Busy doesn’t necessarily equal success. Here’s how to integrate your work and life better – all thanks to three simple steps. Take it away Jodi Geddes…
If you haven’t heard of this concept, then this will change your life as a busy working parent.
This is not just relevant for your career but sits across everything we do.
So often we judge ourselves on how many things we do. How many meetings did I attend today? How many emails did I send? This all makes us feel important and gives us a very quick ego trip, which quickly leaves us as soon as we walk through the front door at home.
Do our kids really care how many emails we sent or how busy we were at work today? No, they care about love and cuddles and stories and bath time.
Being happy after a day at work happens when we get the most important tasks done and feel a real sense of accomplishment. On the flip side, taking on too much can fuel anxiety and angst for the sake of our to-do lists. Choosing what to say ‘no’ to is as important as choosing what to say ‘yes’ to with our time.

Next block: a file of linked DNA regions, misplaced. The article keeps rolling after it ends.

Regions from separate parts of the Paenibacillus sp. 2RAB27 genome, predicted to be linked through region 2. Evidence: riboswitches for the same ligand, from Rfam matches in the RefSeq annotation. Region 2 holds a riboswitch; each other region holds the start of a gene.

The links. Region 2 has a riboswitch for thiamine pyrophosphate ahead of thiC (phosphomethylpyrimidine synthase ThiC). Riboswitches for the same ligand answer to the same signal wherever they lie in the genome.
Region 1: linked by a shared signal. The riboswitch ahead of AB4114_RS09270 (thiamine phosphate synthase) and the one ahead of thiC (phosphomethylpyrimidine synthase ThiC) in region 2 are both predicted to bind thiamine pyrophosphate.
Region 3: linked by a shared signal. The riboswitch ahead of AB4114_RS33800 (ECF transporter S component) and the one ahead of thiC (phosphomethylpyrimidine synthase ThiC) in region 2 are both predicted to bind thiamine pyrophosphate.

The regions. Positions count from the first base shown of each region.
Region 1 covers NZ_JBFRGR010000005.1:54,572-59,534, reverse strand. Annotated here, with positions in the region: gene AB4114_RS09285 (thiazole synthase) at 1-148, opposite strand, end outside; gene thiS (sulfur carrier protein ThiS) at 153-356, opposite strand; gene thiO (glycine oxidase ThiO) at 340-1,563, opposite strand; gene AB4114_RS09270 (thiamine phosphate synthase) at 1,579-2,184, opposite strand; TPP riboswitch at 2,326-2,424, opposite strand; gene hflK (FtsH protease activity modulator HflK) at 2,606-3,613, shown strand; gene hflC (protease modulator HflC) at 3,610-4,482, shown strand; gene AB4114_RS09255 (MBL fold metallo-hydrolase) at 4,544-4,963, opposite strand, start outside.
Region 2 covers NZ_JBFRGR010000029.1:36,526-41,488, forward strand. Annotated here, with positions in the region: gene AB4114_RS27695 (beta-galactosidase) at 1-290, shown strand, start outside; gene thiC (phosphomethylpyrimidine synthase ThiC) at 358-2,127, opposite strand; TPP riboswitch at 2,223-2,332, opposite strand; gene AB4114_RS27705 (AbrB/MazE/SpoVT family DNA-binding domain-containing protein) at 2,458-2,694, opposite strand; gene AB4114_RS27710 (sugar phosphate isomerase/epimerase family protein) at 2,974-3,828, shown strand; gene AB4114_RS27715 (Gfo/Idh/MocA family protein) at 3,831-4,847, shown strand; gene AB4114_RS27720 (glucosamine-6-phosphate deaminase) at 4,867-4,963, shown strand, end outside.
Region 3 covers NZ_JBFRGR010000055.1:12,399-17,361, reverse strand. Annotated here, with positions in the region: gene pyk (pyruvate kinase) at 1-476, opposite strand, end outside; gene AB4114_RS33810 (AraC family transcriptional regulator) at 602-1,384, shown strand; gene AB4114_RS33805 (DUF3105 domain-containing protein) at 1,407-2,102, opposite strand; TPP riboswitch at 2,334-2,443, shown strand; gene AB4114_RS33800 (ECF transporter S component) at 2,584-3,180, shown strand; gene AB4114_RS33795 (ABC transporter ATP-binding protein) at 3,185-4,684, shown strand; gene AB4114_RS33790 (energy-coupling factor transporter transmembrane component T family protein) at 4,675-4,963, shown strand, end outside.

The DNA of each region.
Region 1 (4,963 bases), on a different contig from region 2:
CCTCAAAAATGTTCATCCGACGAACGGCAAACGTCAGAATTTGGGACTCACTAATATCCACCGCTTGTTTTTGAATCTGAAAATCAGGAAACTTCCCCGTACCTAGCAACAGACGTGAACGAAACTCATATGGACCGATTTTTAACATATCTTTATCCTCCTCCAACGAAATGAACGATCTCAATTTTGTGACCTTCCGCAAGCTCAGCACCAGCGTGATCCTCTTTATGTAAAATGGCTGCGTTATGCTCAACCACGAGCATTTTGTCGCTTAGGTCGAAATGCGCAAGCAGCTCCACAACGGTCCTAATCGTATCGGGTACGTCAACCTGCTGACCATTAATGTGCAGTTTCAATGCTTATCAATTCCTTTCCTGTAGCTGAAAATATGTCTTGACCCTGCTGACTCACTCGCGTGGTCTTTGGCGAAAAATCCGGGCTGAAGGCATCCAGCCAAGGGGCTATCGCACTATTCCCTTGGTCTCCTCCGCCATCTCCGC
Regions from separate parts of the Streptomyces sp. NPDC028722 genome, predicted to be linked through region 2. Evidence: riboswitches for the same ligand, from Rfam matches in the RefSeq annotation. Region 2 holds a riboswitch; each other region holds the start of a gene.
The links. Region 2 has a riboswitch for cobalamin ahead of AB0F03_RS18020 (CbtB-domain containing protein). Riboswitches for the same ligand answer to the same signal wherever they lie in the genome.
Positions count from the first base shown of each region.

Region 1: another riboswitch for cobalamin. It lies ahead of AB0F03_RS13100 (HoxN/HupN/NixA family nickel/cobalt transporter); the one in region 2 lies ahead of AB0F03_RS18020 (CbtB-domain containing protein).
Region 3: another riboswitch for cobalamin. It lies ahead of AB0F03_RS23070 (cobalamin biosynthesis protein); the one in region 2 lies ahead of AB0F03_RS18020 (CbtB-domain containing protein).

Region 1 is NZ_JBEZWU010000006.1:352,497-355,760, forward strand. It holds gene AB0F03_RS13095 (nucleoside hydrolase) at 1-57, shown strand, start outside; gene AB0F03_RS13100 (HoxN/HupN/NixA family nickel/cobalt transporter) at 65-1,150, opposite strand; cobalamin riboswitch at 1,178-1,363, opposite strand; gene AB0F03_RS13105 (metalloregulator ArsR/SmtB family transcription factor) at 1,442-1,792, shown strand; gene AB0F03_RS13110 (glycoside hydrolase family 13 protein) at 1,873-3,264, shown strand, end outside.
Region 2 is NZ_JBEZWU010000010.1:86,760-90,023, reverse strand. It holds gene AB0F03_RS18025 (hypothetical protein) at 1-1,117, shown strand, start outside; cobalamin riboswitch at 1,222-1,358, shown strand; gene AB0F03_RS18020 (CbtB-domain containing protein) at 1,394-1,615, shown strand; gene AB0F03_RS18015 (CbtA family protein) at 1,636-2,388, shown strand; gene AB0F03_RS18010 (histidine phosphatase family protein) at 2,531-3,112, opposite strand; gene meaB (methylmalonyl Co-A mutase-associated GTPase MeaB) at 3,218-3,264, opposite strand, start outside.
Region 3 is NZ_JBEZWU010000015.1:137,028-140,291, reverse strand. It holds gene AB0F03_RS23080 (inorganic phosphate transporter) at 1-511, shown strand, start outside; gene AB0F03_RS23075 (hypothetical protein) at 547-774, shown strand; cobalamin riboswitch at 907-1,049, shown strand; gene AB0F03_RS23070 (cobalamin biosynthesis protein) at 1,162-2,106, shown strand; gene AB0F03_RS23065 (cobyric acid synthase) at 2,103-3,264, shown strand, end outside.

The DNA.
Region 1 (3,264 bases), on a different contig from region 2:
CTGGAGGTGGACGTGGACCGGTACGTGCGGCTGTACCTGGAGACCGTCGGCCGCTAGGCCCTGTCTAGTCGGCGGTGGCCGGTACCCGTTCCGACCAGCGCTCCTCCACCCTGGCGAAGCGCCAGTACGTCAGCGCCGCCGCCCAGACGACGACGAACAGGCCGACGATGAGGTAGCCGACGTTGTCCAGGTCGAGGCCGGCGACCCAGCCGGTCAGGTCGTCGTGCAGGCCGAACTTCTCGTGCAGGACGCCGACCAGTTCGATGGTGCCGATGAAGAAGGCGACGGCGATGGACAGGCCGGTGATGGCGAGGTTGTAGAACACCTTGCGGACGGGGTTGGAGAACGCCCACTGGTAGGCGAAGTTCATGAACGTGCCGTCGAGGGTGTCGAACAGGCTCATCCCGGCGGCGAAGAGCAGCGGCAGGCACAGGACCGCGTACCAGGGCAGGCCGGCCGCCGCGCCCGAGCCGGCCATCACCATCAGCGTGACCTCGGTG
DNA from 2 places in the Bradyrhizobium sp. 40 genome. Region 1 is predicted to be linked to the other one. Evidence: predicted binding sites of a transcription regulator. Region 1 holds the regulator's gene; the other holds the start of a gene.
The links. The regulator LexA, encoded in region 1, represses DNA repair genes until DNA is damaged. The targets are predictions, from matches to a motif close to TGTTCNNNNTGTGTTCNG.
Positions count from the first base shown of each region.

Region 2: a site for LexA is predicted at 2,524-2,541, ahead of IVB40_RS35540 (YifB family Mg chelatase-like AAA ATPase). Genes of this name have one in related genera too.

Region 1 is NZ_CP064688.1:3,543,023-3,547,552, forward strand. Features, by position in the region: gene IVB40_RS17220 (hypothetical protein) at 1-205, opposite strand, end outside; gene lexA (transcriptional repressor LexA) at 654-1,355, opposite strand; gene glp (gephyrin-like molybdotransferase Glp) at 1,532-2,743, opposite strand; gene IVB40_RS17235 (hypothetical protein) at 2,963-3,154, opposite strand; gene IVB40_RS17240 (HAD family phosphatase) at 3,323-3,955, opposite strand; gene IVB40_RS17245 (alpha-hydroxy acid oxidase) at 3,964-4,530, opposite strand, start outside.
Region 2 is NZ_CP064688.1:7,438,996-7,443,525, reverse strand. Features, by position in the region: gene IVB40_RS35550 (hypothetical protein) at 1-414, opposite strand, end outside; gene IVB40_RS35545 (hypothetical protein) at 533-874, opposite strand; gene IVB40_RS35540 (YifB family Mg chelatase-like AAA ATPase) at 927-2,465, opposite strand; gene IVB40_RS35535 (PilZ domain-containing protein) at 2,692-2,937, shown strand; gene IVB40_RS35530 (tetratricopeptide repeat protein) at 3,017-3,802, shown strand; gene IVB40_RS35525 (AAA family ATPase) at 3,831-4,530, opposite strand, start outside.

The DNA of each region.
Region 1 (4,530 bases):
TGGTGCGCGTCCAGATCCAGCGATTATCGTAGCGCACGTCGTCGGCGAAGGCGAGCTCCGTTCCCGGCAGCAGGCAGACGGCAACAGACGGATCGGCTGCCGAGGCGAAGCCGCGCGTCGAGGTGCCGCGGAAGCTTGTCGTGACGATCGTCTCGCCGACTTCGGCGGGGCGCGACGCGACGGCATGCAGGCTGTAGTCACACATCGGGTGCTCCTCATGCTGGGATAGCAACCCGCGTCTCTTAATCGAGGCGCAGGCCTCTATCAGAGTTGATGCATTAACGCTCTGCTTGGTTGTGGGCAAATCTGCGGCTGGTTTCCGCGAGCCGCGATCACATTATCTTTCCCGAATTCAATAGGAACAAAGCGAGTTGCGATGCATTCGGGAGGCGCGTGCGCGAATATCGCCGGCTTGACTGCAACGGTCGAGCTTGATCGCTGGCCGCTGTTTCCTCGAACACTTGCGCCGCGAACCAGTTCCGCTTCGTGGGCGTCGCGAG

I was someone who used to boast about the number of meetings I attended and how ‘busy’ I always was. I actually got a kick out of being seen to be busy, but now I realise I was lacking focus on the things that mattered, and on the fast track to burnout.
That was until I heard about a simple concept that I like to call the ‘three’ concept. Let me introduce you. It’s a game changer, and not just relevant for our careers but everything we do – at home and at work.
Here’s what to do:
- Across every aspect of your work (and life), pick the three most important tasks that you need to complete that day. I decide on mine in the shower each morning.
- Get them done. Don’t procrastinate. Block out time in your diary or cancel a meeting if you have to. Do what needs to be done to make time.
- Acknowledge your achievement. Take ten seconds at the end of the day to acknowledge what you did. If you follow a gratitude pledge, this links in well with your three things to be thankful for.
In three simple steps, I stopped compiling a to-do list two pages long, and instead began focusing on the top three things that were important to do that day. The things that would matter most once I ticked them off. Once I applied this to my daily work and personal routine, everything changed.
It’s not a difficult concept to master; then again the best things in life are the simplest. Give it a go – we think you will love it.
Written by Jodi Geddes, Co-founder of Circle In